According to Iskandaryan et al. (2020) and Giffinger et al. (2020), a smart city is a city in which there are six main components, including smart economy, smart transport, smart environment, smart citizens, smart life, and smart management, or The use of smart computing technologies to render critical infrastructure components and services of a city, including city governance, education, and smart management The availability of data produced by sensors is a significant characteristic of smart cities (Trilles et al., 2017; Granell et al., 2020). In other words, because of the above explanation, there is the aspiration of Lagos becoming a smart town in Nigeria.
In Nigeria and the African continent, Lagos is the most populous city in (Campbell, 2012). The megacity has Africa's fourth highest GDP and houses one of the continent's biggest and busiest seaports (Lees et al., 2015). It is one of the world's fastest growing cities.
In Nigeria, Nigerian scientists and their international collaborators have taken a variety of air quality measurements (Osimobi et al., 2019 Daful et al., 2020; Croitoru et al., 2020). These are, however, limited-point measurements around the city (background, commercial, roadways, and informal settlement households) and limited numbers of contaminants, primarily PM2.5 and PM10. In certain cases, PM levels appear far above the World Health Organization (WHO) 24-h average guideline.
The prospect of building low-cost PM sensors and the use of IoT has attracted the attention of many researchers around the world in recent years (Obayan et al., 2018; Johnston et al., 2019; Chojer et al., 2020). Much of the study centered on the followings: i assessment and calibration of various PM sensor systems (Bulot et al., 2019; Suriano, 2002; Suriano et al., 2020; Markowicz and Chili'ski, 2020); (ii) local air pollution sources detection (Morawska et al., 2018; Rogulski, 2018); (iii) effects on air pollution of meteorological and topographical parameters (Rogulski, 2017; Rogulski, 2018), and (iv) studies to determine the risk of athletic activities linked to exposure to air pollution (Nieckarz and Zoladz, 2020). The present paper is the first attempt, to the best of our knowledge, to draw the attention of researchers to the use of satellite model (IoT).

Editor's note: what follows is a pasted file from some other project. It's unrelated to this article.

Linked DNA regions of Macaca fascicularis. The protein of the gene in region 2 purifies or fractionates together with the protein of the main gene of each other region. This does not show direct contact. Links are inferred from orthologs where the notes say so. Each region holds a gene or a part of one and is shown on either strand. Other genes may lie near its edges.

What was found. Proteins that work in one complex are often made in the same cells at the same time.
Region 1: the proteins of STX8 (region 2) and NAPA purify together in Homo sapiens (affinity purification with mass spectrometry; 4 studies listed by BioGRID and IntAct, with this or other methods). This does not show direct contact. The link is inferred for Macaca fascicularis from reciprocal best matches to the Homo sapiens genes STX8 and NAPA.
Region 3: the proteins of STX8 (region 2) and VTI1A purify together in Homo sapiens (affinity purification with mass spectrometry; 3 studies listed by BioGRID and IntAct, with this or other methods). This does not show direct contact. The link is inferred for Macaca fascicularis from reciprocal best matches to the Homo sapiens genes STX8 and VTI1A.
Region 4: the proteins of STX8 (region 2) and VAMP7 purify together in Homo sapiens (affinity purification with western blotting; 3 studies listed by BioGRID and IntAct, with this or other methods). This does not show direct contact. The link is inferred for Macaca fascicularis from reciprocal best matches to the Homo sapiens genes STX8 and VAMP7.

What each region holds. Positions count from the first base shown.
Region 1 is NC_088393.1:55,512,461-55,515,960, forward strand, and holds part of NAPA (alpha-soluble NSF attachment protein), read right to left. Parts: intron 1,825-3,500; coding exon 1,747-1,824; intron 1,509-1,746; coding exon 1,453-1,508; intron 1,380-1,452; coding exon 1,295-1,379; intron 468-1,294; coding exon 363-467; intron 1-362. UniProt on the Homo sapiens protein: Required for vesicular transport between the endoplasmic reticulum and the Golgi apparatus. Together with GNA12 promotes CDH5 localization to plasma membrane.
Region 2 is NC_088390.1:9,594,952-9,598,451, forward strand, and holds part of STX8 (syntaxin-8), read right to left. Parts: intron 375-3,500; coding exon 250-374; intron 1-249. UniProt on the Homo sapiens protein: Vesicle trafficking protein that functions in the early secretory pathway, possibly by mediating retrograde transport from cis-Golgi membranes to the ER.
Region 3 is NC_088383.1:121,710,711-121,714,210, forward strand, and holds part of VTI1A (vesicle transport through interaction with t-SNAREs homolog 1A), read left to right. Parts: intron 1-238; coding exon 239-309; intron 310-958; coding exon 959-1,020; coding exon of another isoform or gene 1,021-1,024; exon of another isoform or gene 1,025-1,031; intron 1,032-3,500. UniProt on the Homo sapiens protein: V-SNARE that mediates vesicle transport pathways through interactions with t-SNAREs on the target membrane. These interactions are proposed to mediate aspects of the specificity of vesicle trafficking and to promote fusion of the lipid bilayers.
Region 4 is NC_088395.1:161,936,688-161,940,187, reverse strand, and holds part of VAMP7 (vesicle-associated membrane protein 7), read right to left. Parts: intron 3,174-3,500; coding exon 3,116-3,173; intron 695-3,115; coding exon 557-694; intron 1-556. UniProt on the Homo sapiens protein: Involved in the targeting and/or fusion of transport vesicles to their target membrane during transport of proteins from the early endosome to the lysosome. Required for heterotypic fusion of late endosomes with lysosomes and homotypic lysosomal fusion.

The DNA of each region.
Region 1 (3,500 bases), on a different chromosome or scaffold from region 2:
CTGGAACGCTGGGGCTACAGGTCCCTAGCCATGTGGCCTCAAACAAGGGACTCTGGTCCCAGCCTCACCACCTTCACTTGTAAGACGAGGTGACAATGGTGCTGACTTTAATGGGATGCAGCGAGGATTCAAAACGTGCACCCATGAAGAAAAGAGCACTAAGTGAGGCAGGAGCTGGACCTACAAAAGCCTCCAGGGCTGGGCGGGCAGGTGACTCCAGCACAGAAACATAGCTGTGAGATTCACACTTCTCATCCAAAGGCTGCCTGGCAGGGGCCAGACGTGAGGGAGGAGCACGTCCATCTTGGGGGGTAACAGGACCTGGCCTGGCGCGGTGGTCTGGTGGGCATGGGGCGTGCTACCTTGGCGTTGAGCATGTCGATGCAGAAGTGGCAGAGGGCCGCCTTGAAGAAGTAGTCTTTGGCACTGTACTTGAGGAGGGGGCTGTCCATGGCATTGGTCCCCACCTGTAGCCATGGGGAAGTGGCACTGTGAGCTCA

This does not, however, take away the fact that Lagos State does not have an active monitoring method for air quality. The current monitoring scheme employs relatively large, heavy and expensive air pollutant analyzers, with device prices ranging from EUR 5000 to EUR 30,000. The results of air quality monitoring are collected for enhanced decision-making in a database. It takes time to process the laboratory results and, even then, the results could be unreliable as certain parameters differ on site and in-lab. This research, therefore, is a development in this part of the nation in the field of air quality monitoring. The main objective of the study is to use satellite data (Internet of Things, IoT) systems in order to track Lagos' air quality. The satellite data will concentrate only on the most important parameters because of financial constraints.
It is expected that the study will last for 24 months. Consequently, the purpose of the study was to carry out a 40-day preliminary air quality assessment (PM2.5, PM10, CO, NO2, SO2, and O3) at five separate locations (Opebi, Ojudu, Ikeja, Maryland, and Eti-Osa) in Lagos State, Nigeria, and to assess the effect of meteorological parameters (wind speed, temperature, and humidity) on air quality.